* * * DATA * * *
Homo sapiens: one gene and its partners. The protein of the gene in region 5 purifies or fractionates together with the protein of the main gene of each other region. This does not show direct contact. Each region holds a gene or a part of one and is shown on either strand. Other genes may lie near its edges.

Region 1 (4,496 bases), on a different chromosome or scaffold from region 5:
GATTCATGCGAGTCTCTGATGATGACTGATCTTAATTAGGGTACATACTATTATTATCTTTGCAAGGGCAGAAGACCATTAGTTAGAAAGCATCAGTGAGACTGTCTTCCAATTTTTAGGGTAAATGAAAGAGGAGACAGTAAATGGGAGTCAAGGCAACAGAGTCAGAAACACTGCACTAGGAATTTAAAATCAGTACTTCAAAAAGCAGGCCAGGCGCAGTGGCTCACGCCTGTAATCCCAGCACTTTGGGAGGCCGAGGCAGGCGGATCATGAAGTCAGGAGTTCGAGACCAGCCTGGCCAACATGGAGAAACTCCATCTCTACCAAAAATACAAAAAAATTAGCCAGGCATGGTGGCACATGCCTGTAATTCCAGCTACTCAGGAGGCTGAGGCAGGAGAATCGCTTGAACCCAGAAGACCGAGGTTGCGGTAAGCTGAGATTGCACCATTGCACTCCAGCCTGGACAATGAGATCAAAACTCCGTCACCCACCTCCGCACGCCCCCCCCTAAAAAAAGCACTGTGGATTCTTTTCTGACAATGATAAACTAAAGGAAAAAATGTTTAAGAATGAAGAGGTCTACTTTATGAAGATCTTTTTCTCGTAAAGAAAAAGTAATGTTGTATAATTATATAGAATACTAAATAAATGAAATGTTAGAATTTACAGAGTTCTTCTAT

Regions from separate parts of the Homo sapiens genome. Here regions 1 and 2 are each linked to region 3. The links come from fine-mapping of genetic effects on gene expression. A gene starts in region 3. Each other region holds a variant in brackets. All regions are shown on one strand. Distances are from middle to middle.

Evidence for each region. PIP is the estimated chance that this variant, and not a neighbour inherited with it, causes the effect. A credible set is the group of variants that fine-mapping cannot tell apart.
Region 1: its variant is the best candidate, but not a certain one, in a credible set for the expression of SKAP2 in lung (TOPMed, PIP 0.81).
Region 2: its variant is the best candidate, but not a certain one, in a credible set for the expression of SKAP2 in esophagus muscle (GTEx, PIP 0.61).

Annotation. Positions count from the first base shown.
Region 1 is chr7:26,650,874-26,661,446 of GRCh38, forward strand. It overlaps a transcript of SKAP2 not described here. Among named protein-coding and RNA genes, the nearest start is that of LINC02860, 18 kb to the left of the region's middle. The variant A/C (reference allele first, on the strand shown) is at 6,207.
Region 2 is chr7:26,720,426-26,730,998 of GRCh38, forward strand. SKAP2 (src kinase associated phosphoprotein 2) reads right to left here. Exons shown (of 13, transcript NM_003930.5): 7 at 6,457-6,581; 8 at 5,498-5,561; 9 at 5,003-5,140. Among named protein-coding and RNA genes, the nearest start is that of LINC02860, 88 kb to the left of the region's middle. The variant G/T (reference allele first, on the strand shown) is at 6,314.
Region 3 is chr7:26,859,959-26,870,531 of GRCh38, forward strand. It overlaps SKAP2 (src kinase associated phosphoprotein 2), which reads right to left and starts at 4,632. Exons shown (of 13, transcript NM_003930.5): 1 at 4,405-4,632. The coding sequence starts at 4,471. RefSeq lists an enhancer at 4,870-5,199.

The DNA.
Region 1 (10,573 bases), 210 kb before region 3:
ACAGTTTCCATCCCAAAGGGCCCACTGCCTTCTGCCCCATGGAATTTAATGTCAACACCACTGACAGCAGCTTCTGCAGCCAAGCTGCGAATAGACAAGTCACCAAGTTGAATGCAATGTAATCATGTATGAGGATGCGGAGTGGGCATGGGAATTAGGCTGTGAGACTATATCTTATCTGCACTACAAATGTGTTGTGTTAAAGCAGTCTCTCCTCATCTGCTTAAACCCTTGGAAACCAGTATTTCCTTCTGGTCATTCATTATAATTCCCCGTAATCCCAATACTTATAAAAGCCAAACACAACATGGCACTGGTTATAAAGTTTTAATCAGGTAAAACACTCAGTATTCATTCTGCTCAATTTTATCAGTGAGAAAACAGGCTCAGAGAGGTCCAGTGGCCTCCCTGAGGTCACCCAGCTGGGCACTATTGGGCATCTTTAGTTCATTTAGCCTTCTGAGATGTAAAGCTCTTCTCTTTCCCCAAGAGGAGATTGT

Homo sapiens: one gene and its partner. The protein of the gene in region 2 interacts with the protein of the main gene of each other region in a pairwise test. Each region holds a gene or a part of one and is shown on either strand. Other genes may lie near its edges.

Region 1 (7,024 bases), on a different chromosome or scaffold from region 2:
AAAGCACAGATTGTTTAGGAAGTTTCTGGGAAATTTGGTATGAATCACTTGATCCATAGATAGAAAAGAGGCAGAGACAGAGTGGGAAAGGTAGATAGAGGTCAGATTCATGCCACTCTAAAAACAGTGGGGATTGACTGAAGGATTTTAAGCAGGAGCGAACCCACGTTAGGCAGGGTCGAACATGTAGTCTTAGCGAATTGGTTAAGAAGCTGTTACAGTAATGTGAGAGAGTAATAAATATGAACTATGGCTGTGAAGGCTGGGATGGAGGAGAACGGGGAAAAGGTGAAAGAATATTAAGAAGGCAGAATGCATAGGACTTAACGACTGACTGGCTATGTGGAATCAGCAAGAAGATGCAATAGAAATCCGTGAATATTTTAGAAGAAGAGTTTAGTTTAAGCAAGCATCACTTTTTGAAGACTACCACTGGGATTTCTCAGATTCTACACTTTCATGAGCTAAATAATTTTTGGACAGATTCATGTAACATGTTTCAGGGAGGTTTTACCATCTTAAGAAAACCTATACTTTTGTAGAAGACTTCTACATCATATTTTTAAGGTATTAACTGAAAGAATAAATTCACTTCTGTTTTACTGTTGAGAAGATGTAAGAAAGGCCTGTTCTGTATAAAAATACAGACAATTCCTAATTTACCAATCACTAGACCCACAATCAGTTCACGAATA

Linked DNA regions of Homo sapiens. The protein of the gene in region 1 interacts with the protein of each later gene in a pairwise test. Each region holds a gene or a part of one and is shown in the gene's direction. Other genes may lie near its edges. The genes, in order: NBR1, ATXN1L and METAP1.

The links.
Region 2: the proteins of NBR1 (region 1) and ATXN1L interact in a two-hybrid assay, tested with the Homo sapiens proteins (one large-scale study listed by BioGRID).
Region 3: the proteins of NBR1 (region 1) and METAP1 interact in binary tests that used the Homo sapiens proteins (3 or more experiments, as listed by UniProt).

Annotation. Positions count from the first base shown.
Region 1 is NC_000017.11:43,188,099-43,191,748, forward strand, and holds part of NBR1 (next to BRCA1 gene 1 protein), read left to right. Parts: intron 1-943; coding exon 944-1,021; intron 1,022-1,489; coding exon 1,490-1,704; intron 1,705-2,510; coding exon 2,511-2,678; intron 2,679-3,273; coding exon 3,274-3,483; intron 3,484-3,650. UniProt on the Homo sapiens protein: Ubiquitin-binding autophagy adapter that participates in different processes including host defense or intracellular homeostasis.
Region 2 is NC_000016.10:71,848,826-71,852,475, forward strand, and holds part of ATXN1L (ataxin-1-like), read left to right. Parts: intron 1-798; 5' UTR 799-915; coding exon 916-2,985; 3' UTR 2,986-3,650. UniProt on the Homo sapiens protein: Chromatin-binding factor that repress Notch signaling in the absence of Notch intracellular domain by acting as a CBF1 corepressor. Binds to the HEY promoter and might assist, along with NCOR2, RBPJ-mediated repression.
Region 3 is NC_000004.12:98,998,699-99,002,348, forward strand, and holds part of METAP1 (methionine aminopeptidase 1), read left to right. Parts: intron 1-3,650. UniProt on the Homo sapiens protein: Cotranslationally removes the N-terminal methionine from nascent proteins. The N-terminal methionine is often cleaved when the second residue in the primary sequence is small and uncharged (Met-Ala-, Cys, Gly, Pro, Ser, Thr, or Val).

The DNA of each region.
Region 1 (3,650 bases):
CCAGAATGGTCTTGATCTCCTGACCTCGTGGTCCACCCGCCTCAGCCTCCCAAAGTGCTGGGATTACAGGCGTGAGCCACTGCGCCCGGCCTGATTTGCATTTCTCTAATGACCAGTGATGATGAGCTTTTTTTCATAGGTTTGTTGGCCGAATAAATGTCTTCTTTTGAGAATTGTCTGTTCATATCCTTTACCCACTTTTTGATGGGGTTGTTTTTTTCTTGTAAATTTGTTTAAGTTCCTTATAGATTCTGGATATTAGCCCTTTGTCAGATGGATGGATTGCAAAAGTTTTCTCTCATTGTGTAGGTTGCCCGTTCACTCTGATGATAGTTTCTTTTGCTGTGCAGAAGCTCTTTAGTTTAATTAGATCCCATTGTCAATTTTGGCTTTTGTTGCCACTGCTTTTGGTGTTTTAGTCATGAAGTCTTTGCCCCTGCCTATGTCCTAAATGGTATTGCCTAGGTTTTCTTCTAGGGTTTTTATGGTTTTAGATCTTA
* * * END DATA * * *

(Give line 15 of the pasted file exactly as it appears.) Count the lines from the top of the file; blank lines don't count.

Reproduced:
Homo sapiens: one gene and its partner. The protein of the gene in region 2 interacts with the protein of the main gene of each other region in a pairwise test. Each region holds a gene or a part of one and is shown on either strand. Other genes may lie near its edges.